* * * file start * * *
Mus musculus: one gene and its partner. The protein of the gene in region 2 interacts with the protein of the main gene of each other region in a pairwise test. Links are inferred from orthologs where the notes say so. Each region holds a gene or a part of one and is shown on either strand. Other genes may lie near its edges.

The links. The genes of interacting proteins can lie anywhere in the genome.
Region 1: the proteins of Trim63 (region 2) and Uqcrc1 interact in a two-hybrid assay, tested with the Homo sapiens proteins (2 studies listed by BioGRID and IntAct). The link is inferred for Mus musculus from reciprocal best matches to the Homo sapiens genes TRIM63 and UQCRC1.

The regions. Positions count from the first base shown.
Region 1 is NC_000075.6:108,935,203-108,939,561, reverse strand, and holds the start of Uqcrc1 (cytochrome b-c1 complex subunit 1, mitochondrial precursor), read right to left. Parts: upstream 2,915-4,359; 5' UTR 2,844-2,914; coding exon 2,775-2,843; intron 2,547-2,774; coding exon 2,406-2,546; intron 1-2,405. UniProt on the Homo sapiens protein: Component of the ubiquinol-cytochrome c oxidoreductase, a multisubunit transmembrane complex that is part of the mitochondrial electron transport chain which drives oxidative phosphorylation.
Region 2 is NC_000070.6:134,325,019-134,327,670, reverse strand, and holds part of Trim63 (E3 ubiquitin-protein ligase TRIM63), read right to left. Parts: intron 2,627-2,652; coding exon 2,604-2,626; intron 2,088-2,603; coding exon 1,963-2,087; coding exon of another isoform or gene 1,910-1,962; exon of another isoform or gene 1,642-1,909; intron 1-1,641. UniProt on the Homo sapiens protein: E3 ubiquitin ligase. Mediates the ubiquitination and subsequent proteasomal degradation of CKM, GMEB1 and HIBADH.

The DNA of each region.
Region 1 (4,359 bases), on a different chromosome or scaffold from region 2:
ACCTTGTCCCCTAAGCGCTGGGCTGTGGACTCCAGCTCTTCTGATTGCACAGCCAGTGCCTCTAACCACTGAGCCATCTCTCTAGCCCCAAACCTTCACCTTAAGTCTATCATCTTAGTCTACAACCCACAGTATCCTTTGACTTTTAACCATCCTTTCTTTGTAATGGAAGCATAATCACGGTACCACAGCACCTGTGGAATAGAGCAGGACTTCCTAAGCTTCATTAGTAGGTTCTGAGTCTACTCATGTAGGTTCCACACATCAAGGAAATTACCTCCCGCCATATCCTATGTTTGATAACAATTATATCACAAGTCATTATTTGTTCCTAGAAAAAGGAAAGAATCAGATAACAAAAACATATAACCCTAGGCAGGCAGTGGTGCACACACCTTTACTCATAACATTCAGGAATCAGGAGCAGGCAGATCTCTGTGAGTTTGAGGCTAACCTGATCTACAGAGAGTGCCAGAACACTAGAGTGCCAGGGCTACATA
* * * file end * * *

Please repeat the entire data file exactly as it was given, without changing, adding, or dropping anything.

Mus musculus: one gene and its partner. The protein of the gene in region 2 interacts with the protein of the main gene of each other region in a pairwise test. Links are inferred from orthologs where the notes say so. Each region holds a gene or a part of one and is shown on either strand. Other genes may lie near its edges.

The links. The genes of interacting proteins can lie anywhere in the genome.
Region 1: the proteins of Trim63 (region 2) and Uqcrc1 interact in a two-hybrid assay, tested with the Homo sapiens proteins (2 studies listed by BioGRID and IntAct). The link is inferred for Mus musculus from reciprocal best matches to the Homo sapiens genes TRIM63 and UQCRC1.

The regions. Positions count from the first base shown.
Region 1 is NC_000075.6:108,935,203-108,939,561, reverse strand, and holds the start of Uqcrc1 (cytochrome b-c1 complex subunit 1, mitochondrial precursor), read right to left. Parts: upstream 2,915-4,359; 5' UTR 2,844-2,914; coding exon 2,775-2,843; intron 2,547-2,774; coding exon 2,406-2,546; intron 1-2,405. UniProt on the Homo sapiens protein: Component of the ubiquinol-cytochrome c oxidoreductase, a multisubunit transmembrane complex that is part of the mitochondrial electron transport chain which drives oxidative phosphorylation.
Region 2 is NC_000070.6:134,325,019-134,327,670, reverse strand, and holds part of Trim63 (E3 ubiquitin-protein ligase TRIM63), read right to left. Parts: intron 2,627-2,652; coding exon 2,604-2,626; intron 2,088-2,603; coding exon 1,963-2,087; coding exon of another isoform or gene 1,910-1,962; exon of another isoform or gene 1,642-1,909; intron 1-1,641. UniProt on the Homo sapiens protein: E3 ubiquitin ligase. Mediates the ubiquitination and subsequent proteasomal degradation of CKM, GMEB1 and HIBADH.

The DNA of each region.
Region 1 (4,359 bases), on a different chromosome or scaffold from region 2:
ACCTTGTCCCCTAAGCGCTGGGCTGTGGACTCCAGCTCTTCTGATTGCACAGCCAGTGCCTCTAACCACTGAGCCATCTCTCTAGCCCCAAACCTTCACCTTAAGTCTATCATCTTAGTCTACAACCCACAGTATCCTTTGACTTTTAACCATCCTTTCTTTGTAATGGAAGCATAATCACGGTACCACAGCACCTGTGGAATAGAGCAGGACTTCCTAAGCTTCATTAGTAGGTTCTGAGTCTACTCATGTAGGTTCCACACATCAAGGAAATTACCTCCCGCCATATCCTATGTTTGATAACAATTATATCACAAGTCATTATTTGTTCCTAGAAAAAGGAAAGAATCAGATAACAAAAACATATAACCCTAGGCAGGCAGTGGTGCACACACCTTTACTCATAACATTCAGGAATCAGGAGCAGGCAGATCTCTGTGAGTTTGAGGCTAACCTGATCTACAGAGAGTGCCAGAACACTAGAGTGCCAGGGCTACATA